But everyone will wind up with 70-100 points after they’re ‘tested’…
Then for preference, we give veterans 10-12 extra points above their ‘test score’ (depending on whether they are disabled or not) when they provide a copy of their DD214.
(However, once they’re a state employee, this preference goes away.)
Currently there is also an outreach effort to recruit veterans from the Gulf, Iraq and Afghan wars. We also are acquiring stats on how many we hire each year to provide data for the Governor on this.
We also give a five point preference for any citizen of the State of Maryland who applies (which winds up giving 97% of everyone five extra points)
We also have a five point preference for Public Safety applicants only, if they live in certain counties where the unemployment rate is above the state average.
We also have a five point preference for the Department of Juvenile Service applicants who live in an election district that has a youth center—or an election district tangential to that district.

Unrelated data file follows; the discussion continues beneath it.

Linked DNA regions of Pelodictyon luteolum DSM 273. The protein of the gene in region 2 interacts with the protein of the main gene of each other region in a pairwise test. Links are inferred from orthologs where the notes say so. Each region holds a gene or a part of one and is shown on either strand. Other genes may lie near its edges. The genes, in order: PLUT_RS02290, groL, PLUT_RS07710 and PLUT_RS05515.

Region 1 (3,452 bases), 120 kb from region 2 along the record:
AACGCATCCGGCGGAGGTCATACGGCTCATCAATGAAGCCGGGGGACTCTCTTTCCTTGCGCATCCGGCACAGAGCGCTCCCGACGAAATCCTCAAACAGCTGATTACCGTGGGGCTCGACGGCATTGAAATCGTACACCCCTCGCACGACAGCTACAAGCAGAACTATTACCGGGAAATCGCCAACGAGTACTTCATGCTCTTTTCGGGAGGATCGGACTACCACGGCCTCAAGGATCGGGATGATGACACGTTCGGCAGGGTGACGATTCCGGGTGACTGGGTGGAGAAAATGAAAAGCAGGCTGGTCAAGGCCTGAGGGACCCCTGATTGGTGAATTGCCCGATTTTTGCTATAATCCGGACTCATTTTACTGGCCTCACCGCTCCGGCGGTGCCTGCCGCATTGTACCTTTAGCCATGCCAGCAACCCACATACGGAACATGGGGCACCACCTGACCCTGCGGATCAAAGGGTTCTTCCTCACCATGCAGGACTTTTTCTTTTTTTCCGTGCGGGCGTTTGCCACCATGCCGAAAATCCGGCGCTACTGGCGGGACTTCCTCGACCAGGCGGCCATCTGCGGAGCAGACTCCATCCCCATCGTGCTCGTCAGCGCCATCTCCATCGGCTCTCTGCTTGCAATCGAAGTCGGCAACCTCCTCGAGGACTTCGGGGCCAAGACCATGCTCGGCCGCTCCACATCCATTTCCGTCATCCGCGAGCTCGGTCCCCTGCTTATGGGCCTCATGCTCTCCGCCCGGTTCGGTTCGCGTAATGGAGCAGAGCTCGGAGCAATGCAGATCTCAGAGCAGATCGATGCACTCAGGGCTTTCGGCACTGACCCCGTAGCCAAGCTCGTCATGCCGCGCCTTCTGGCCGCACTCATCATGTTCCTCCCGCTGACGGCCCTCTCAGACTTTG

(I had the lovely task of attempting to program that for our HRIS system)
We also give each State employee a quarter point for every year of State service up to 20 years or five points (seniority points).
7. What makes an applicant stand out positively?
The main things are the most obvious and simple—Being a very knowledgeable candidate, following the exact directions on how to apply, providing all the detail we ask for and in the proper format (resume, application, etc), responding to interview letters, showing up on time, and appropriately and professionally attired for the interview, etc. Basic stuff.
8. Any other tips for candidates looking for jobs in state government in general?
Aside from what I said in # 7, paying attention to the current recruitments on our website, checking in at least once a week to see if there’s a job for you.
Here’s our job listing link.